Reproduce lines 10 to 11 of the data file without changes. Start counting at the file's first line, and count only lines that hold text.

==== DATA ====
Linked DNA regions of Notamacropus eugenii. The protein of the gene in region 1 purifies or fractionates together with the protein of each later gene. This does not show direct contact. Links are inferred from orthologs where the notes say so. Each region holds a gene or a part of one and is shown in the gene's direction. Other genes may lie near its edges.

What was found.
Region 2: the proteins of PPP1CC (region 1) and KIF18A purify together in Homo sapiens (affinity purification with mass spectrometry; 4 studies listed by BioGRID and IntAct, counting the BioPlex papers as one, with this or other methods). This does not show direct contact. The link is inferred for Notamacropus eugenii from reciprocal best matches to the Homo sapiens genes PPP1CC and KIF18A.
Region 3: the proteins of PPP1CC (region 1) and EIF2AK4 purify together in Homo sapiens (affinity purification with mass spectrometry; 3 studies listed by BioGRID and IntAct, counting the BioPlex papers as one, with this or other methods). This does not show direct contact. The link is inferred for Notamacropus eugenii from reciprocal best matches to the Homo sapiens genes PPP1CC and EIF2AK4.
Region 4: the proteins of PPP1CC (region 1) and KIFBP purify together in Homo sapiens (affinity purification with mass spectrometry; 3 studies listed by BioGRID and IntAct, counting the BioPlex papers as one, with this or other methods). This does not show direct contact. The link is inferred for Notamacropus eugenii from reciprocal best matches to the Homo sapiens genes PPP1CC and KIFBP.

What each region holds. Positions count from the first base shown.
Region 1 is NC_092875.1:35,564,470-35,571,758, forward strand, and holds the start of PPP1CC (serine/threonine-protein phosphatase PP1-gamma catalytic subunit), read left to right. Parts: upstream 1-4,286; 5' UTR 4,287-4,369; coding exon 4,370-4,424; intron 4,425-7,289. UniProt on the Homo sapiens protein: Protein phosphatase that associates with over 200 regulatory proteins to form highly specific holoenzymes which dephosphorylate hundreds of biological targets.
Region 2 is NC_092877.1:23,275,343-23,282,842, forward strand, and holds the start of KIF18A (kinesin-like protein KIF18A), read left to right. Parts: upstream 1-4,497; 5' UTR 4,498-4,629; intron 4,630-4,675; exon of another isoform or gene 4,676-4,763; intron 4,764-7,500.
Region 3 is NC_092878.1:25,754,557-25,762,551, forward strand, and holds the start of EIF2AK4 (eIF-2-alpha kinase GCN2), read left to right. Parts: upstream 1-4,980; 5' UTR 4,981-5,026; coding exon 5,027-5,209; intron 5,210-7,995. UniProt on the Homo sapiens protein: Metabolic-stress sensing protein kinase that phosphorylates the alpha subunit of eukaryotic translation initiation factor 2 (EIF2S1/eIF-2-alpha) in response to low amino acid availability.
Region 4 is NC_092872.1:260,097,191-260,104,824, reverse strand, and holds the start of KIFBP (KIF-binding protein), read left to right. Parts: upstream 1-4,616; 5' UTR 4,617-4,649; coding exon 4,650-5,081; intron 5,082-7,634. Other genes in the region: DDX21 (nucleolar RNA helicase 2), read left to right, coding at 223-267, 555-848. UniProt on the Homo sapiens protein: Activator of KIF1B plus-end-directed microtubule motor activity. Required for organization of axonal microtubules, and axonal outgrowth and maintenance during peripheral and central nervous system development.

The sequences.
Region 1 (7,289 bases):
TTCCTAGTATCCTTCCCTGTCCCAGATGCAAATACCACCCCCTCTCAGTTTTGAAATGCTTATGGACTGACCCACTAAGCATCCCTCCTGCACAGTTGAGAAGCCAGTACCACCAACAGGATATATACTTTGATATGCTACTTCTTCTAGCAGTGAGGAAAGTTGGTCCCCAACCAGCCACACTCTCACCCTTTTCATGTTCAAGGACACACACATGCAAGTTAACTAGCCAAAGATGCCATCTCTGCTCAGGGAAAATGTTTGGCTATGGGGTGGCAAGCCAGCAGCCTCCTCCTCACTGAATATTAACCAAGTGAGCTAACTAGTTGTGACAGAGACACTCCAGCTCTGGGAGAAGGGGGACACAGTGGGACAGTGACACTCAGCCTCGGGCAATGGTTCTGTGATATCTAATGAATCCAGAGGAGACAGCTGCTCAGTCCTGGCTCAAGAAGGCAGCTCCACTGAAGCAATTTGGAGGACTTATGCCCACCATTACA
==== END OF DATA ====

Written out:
Region 4 is NC_092872.1:260,097,191-260,104,824, reverse strand, and holds the start of KIFBP (KIF-binding protein), read left to right. Parts: upstream 1-4,616; 5' UTR 4,617-4,649; coding exon 4,650-5,081; intron 5,082-7,634. Other genes in the region: DDX21 (nucleolar RNA helicase 2), read left to right, coding at 223-267, 555-848. UniProt on the Homo sapiens protein: Activator of KIF1B plus-end-directed microtubule motor activity. Required for organization of axonal microtubules, and axonal outgrowth and maintenance during peripheral and central nervous system development.

The sequences.